The Ordnance Survey Name Books gave the following information on this townland: Coolbawn and Coolbaun as the standard name, Coolbawn West or Coolbane according to George D.H. Kirkaldy, and Coulbane West as given by Rev. Francis Coghlan. It is recorded as Cúl Bán in the Ordnance Survey Name Books and today is listed as An Chúil Bhán in the Placenames database.
The townland of Coolbaun is situated between Rathmore Demesne, Coolbaun and Kilnamullaun in Killimorbologue and by Raheen and Carhoon in Tynagh parish. It contained a few farmhouses and limekilns, a Danish fort, a sand pit and a small portion of planting in its north east angle.
Census 1841, 1851
Census statistics showed that sixty people lived in ten houses in 1841, with a post-famine reduction to thirty eight people in six houses in 1851.
Griffith’s Valuation 1855
Griffith’s Valuation named two landowners, James McDermott and Anthony F. Nugent. Of the total acreage of seventy nine acres, two roods and five perches, Nugent held two plots totalling forty acres and nine perches. This land, on which was a house and office (shed), was leased out to John Walsh. James McDermott held one acre, three roods and five perches for himself. The other holdings were held by Andrew Kane, who had a herd’s house and land, Patrick Winters who held land, Patrick Harney who held two plots on which there was a house and Martin Cummins who had a house on one acre and twenty perches of land. Patrick Tracey held thirteen acres and seventeen perches on which was a house and offices.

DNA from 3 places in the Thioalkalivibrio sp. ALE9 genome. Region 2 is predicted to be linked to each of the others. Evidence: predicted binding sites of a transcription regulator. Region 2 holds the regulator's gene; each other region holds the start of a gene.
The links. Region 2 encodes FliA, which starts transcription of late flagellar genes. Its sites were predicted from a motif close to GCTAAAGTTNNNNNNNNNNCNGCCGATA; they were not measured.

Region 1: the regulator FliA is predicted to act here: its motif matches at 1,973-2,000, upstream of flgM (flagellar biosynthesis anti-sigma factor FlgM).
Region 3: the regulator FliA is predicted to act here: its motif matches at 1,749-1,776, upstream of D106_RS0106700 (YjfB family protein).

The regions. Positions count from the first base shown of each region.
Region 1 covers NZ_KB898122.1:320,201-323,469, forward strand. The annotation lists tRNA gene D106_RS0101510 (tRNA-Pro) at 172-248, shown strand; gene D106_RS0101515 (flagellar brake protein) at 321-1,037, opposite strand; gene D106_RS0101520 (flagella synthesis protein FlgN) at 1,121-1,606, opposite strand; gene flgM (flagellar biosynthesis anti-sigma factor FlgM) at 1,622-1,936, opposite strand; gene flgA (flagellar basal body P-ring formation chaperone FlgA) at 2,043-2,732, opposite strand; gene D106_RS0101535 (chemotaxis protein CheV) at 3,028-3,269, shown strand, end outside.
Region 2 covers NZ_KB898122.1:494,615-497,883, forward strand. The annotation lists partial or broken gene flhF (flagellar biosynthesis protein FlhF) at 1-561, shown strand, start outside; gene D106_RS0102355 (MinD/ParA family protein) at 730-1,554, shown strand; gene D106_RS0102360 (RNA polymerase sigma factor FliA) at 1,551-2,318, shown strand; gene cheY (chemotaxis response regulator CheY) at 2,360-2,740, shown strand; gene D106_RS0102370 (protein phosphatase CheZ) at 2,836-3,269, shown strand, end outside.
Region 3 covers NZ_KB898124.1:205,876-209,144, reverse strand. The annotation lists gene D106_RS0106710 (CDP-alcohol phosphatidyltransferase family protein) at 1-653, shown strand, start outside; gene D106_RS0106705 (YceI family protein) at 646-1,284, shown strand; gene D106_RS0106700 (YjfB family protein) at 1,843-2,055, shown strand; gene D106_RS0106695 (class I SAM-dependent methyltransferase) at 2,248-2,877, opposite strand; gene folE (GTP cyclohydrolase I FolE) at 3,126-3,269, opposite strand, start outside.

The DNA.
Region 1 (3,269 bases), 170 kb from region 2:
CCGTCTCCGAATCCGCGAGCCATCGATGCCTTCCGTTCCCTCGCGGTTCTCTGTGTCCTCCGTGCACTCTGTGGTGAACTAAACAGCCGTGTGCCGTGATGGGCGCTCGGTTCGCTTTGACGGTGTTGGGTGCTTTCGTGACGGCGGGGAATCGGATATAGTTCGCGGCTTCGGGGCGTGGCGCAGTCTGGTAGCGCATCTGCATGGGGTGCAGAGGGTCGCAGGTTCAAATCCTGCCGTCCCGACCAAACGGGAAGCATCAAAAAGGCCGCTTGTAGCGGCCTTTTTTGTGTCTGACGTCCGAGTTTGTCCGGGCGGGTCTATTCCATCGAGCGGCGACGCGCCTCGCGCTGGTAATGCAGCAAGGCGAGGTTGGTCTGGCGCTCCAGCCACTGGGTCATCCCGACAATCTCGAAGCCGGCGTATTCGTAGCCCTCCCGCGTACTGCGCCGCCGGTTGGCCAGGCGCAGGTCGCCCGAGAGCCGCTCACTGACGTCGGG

Census 1861, 1871, 1881, 1891
Census statistics showed that in 1861 twenty two people lived in four houses; fourteen people lived in three houses in 1871 and also in 1881, and by 1891 just eight people occupied two houses.
The 1901 census showed that there was just one house in Coolbaun West, and named the landholder and head of family as Margaret Reilly.
Margaret Reilly was head of family and a landholder. She was a 50 year old farmer and widowed. Her daughter, Bridget, was 27, not married and listed as farmer’s daughter. Her son, John, was 20, a farmer’s son, and he was not married. Another daughter, Kate, was 13, listed as farmer’s daughter was not married and all could read and write. They were born in Co. Galway and were Roman Catholics.
Form B 1 – House and Building Return – showed their private dwelling was 3rdclass. It had walls of stone/brick or concrete and it had a thatch or wood roof. They occupied 4 rooms.
They had 3 out-offices but cannot be listed as Form B 2 is not on line.
Margaret Reilly signed the census form which was collected on 9th April, 1901. The Enumerator was Michael Mulligan, Constable.
The 1911 census recorded the same information as in 1901 with Margaret Reilly as head of family.
Margaret Reilly was head of family in the townland of Coolbaun West. She was 69 and widowed. She could read and write. Her son-in-law, Thomas Mannion, aged 47, a farmer could also read and write. He was married to Bridget, aged 39, for 8 years. They had 6 children with 4 still living. Bridget could read and write. Their son, John J, was 6 and could not read. Their daughter, Mary M, was also 6 years old. Another son, Martin, was 4 and a second daughter, Delia was aged 1. They were born in Co. Galway and were Roman Catholics.
Form B 1 showed that Margaret Reilly was the landholder on whose land her 3rd class private dwelling was built. It had walls of stone/brick or concrete and a roof of thatch or wood. They occupied 4 rooms.
Form B 2 – Return of Out-Offices and Farm – Steadings – listed their 3 out-offices: 1 stable, 1 cow house and 1 piggery.
Margaret Reilly signed the census form and the Enumerator was William Pender, Constable, and the form was collected on April 7th.